Is New College dying? - Page 2

The famed liberal arts school faces a financial crisis after a tough year

She's received her financial aid for the fall semester, but her last $1,200 check for her work-study job as a legal clerk bounced. Bourn says that while she's fortunate enough to receive help from a partner who works, one of her classmates was forced to return to Pennsylvania because he couldn't continue paying rent without federal assistance.

"It has just been one disaster after another," Bourn said. "Last year I didn't receive my financial aid for several months because of difficulty after difficulty with [New College's] financial aid department."

Recently departed president Hamilton had vowed to stay on for up to a year during a transition period, but Ralph Woolf, the executive director for the Western Association of Schools and Colleges, insisted during a July meeting with the school that it would be "unacceptable" for Hamilton to stay, according to minutes.

WASC's accreditation commission for senior colleges suspended New College in June after a rare special investigation revealed flawed financial controls, sloppy record keeping of student files, and ill-conceived academic curricula. A blistering report from the commission concluded, for instance, that the school couldn't explain the course requirements and specific content of its Pilot Hybrid Leadership in Urban Transformed Environments program, which New College hoped would benefit adult African Americans who otherwise have trouble accessing higher education.

"The commission has repeatedly found that, in addition to longstanding and ongoing financial challenges, New College did not have systems and structures in place in very basic areas of operation, including governance, faculty oversight of academic matters, assessment of student learning, and financial management and accounting," the report stated.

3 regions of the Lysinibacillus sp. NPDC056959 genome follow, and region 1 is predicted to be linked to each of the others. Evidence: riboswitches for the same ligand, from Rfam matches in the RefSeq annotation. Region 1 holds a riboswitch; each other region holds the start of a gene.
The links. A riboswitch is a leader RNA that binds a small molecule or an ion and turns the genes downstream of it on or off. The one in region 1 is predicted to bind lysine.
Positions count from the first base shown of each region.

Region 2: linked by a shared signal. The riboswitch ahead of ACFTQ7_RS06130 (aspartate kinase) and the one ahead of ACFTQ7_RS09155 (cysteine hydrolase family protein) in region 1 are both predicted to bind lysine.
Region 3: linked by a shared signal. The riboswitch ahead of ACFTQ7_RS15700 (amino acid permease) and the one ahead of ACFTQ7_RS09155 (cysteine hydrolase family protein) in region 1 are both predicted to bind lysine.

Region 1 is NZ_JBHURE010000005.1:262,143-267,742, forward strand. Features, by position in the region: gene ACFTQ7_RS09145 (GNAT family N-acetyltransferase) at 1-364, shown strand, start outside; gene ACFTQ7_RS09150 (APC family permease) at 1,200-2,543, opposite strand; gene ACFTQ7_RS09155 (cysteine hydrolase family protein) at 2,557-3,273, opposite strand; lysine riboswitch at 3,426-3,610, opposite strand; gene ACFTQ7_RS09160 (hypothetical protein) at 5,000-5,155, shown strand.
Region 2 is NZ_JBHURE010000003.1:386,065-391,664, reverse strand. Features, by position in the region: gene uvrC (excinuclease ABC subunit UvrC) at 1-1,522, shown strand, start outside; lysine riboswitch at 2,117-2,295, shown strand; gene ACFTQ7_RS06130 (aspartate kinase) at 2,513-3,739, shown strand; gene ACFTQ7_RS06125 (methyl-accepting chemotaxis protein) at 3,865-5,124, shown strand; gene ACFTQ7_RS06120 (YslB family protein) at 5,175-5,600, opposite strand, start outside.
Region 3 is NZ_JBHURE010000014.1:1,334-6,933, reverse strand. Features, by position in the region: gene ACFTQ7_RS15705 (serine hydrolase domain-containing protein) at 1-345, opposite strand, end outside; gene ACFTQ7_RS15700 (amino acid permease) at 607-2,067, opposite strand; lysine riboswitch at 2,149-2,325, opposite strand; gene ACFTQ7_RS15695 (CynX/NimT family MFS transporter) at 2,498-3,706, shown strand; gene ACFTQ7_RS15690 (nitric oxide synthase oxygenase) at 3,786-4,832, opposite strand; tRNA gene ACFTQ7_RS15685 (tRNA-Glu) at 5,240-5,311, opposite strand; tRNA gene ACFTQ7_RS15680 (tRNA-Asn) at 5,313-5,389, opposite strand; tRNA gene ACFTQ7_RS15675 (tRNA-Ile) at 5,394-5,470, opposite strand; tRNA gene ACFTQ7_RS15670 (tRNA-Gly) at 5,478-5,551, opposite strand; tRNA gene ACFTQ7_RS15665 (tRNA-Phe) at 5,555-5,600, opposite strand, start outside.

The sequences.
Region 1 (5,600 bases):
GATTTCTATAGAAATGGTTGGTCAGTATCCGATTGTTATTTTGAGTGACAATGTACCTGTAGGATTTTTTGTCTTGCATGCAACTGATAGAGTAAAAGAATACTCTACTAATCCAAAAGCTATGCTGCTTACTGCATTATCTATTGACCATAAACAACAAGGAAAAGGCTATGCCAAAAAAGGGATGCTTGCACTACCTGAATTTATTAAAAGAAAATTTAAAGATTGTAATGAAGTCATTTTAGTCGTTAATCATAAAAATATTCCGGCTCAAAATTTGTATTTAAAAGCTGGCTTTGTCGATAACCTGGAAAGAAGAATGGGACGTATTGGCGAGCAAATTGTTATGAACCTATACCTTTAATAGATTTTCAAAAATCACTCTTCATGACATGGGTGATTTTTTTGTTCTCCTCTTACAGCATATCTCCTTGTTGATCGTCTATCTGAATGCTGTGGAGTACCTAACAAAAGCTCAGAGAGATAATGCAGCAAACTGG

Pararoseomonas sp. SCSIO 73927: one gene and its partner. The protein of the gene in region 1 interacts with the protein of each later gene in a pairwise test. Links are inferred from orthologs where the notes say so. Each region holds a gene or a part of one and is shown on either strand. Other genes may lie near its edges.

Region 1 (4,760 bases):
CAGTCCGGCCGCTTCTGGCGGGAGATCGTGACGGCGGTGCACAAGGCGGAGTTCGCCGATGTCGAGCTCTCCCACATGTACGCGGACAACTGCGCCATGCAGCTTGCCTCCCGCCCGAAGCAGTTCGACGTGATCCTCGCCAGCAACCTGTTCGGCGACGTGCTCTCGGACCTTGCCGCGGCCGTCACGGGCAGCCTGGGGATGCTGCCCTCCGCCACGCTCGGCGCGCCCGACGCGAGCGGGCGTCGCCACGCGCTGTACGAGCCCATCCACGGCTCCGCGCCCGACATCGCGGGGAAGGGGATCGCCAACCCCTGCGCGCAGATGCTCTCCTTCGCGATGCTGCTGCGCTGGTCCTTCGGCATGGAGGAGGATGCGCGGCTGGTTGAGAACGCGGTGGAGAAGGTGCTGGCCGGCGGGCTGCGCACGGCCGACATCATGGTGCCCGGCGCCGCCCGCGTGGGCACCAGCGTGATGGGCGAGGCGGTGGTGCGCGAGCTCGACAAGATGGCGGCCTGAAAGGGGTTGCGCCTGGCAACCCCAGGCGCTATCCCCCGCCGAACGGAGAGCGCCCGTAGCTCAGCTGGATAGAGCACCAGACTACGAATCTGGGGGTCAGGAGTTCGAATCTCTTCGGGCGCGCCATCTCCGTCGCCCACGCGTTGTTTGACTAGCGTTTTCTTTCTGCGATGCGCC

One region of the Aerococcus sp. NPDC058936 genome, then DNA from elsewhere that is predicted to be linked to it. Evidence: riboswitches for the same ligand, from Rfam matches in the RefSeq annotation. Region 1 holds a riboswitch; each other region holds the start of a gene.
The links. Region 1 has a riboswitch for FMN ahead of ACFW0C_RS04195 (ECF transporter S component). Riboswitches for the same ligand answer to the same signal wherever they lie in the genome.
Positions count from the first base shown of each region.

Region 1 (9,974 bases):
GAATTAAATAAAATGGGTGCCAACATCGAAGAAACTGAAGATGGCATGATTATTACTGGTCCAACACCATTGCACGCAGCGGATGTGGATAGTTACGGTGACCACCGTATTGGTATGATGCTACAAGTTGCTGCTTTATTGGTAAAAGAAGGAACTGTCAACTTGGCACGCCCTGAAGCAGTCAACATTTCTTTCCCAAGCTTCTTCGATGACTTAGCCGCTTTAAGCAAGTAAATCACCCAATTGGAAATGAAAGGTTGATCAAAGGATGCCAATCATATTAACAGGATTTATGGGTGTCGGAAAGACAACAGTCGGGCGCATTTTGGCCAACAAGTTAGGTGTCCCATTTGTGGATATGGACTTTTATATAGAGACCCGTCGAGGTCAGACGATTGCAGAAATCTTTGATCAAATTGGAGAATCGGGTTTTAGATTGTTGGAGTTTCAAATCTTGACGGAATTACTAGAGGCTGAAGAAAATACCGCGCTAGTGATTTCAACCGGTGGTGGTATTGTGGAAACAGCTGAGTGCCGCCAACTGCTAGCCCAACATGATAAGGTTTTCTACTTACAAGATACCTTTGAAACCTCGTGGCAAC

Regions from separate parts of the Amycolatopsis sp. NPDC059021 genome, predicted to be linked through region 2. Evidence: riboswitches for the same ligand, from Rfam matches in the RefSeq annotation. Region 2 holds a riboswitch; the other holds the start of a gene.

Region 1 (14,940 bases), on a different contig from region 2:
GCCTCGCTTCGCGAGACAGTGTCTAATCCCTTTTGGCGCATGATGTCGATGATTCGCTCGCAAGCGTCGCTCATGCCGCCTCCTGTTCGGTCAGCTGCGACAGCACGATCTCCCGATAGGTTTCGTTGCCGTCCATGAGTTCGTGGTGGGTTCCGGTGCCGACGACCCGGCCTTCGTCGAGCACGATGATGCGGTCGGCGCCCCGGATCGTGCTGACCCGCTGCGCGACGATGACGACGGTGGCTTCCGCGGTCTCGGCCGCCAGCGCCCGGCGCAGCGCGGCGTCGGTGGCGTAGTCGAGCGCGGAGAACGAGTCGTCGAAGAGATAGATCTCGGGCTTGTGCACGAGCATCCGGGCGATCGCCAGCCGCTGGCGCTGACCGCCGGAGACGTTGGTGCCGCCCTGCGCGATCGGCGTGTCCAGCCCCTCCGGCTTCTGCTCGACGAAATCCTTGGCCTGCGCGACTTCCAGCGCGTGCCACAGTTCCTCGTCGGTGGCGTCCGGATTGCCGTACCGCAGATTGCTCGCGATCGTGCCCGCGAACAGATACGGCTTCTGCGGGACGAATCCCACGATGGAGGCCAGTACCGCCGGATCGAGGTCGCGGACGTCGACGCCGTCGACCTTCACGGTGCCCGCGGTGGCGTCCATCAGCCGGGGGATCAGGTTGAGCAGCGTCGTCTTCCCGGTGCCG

WASC will decide in February whether to remove New College from probation or strip the school of its accreditation. Woolf refused to comment when we called his office.

Molina said the school may also have to liquidate some of the buildings it owns in San Francisco to maintain solvency. In the meantime, he said, a committee charged with finding a new president for the school has identified three candidates for the job.

"The students, the faculty, the staff — there's a huge commitment to keep the college open," Molina said. "It's part of the social fabric of San Francisco.... Nancy Pelosi is a strong supporter of the college. I know her office is concerned.... We're doing everything we can to make sure this college can survive."

Money woes and accreditation problems were a common occurrence during Hamilton's rocky tenure, which often divided the campus into factions of supporters and opponents of his administration.

New College bought one of San Francisco's oldest and most beloved movie theaters in January 2006 in an effort to save it from closure. But employees at the Roxie Film Center on 16th Street are now unsure about its future. Sunny Angulo has worked there for two and a half years. A payroll check from early November bounced, and she hasn't received checks for the two following pay periods.

"We have seen single-screen, small independent theaters all over the city — all over the country, really — close down," Angulo said. "They're sitting around rotting. Without another source of revenue tying in a nonprofit, educational component, I think that it would be very difficult for the Roxie to survive. Almost impossible."

Peter Gabel, a board trustee of New College, admitted during a small Dec. 14 all-campus meeting that he'd recently loaned the school money to help cover payroll expenses.

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